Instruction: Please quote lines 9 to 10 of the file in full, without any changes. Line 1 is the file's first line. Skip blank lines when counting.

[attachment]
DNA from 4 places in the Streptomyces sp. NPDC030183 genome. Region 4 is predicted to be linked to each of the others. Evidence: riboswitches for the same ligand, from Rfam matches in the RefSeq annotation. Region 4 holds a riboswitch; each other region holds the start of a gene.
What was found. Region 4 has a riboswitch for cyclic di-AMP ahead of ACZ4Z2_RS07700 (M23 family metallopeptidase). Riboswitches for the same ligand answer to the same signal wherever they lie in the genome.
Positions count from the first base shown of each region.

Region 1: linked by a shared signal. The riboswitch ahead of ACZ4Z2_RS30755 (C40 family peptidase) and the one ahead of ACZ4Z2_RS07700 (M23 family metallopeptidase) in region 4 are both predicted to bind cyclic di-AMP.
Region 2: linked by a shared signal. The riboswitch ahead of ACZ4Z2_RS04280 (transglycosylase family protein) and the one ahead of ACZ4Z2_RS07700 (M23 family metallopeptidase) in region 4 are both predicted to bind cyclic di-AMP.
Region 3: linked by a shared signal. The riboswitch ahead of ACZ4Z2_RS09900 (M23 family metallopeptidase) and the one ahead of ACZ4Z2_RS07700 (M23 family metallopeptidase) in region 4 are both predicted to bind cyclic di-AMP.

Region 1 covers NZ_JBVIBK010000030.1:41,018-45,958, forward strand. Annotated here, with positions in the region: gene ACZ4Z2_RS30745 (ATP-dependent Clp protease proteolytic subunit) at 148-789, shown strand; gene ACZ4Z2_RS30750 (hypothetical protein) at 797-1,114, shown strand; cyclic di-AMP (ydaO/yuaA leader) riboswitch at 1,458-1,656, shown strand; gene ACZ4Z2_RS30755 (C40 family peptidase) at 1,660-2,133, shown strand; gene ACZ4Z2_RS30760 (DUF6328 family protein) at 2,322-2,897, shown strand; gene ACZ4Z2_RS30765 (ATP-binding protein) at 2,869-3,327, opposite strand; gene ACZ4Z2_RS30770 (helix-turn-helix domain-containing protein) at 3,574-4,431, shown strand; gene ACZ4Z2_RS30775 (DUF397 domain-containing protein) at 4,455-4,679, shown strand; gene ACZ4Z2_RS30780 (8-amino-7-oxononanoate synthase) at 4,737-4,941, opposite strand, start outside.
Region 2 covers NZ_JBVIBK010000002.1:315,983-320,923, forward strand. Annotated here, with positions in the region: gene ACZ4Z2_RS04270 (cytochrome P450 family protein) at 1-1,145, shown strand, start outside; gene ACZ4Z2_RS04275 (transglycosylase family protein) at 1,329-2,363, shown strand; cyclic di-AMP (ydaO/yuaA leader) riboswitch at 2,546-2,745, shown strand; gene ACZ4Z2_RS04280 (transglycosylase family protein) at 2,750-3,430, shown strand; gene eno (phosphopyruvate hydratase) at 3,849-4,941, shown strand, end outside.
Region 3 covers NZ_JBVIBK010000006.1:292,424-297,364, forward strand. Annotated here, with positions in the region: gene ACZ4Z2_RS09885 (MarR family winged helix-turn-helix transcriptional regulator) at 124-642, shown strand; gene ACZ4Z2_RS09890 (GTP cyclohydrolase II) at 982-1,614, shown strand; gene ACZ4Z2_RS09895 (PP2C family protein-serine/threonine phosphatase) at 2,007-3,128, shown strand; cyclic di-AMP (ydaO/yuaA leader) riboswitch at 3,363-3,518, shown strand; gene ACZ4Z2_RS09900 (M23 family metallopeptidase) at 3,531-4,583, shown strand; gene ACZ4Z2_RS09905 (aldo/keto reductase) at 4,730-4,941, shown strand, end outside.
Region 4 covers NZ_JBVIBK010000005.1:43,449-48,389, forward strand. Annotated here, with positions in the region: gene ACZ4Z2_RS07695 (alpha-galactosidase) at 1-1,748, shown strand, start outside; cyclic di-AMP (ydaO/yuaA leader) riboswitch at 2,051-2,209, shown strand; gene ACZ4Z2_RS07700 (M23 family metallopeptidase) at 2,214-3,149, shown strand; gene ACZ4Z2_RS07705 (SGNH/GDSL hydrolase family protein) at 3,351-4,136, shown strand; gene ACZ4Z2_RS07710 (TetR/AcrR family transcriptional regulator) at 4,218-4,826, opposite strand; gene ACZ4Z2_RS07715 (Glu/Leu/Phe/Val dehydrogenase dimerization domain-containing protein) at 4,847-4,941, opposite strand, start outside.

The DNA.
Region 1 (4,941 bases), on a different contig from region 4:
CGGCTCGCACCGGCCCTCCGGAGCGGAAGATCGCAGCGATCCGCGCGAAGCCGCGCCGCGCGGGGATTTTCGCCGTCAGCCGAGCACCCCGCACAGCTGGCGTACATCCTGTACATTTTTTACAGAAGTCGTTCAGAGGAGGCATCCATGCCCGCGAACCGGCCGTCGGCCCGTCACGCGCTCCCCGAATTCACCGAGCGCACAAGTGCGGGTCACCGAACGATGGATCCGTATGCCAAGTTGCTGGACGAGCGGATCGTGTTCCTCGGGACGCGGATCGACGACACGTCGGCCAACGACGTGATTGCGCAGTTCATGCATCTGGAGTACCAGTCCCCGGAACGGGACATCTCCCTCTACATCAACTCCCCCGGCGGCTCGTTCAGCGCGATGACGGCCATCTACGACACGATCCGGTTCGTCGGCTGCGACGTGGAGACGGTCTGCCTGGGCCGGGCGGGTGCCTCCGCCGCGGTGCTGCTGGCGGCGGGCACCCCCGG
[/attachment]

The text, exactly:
Region 3 covers NZ_JBVIBK010000006.1:292,424-297,364, forward strand. Annotated here, with positions in the region: gene ACZ4Z2_RS09885 (MarR family winged helix-turn-helix transcriptional regulator) at 124-642, shown strand; gene ACZ4Z2_RS09890 (GTP cyclohydrolase II) at 982-1,614, shown strand; gene ACZ4Z2_RS09895 (PP2C family protein-serine/threonine phosphatase) at 2,007-3,128, shown strand; cyclic di-AMP (ydaO/yuaA leader) riboswitch at 3,363-3,518, shown strand; gene ACZ4Z2_RS09900 (M23 family metallopeptidase) at 3,531-4,583, shown strand; gene ACZ4Z2_RS09905 (aldo/keto reductase) at 4,730-4,941, shown strand, end outside.
Region 4 covers NZ_JBVIBK010000005.1:43,449-48,389, forward strand. Annotated here, with positions in the region: gene ACZ4Z2_RS07695 (alpha-galactosidase) at 1-1,748, shown strand, start outside; cyclic di-AMP (ydaO/yuaA leader) riboswitch at 2,051-2,209, shown strand; gene ACZ4Z2_RS07700 (M23 family metallopeptidase) at 2,214-3,149, shown strand; gene ACZ4Z2_RS07705 (SGNH/GDSL hydrolase family protein) at 3,351-4,136, shown strand; gene ACZ4Z2_RS07710 (TetR/AcrR family transcriptional regulator) at 4,218-4,826, opposite strand; gene ACZ4Z2_RS07715 (Glu/Leu/Phe/Val dehydrogenase dimerization domain-containing protein) at 4,847-4,941, opposite strand, start outside.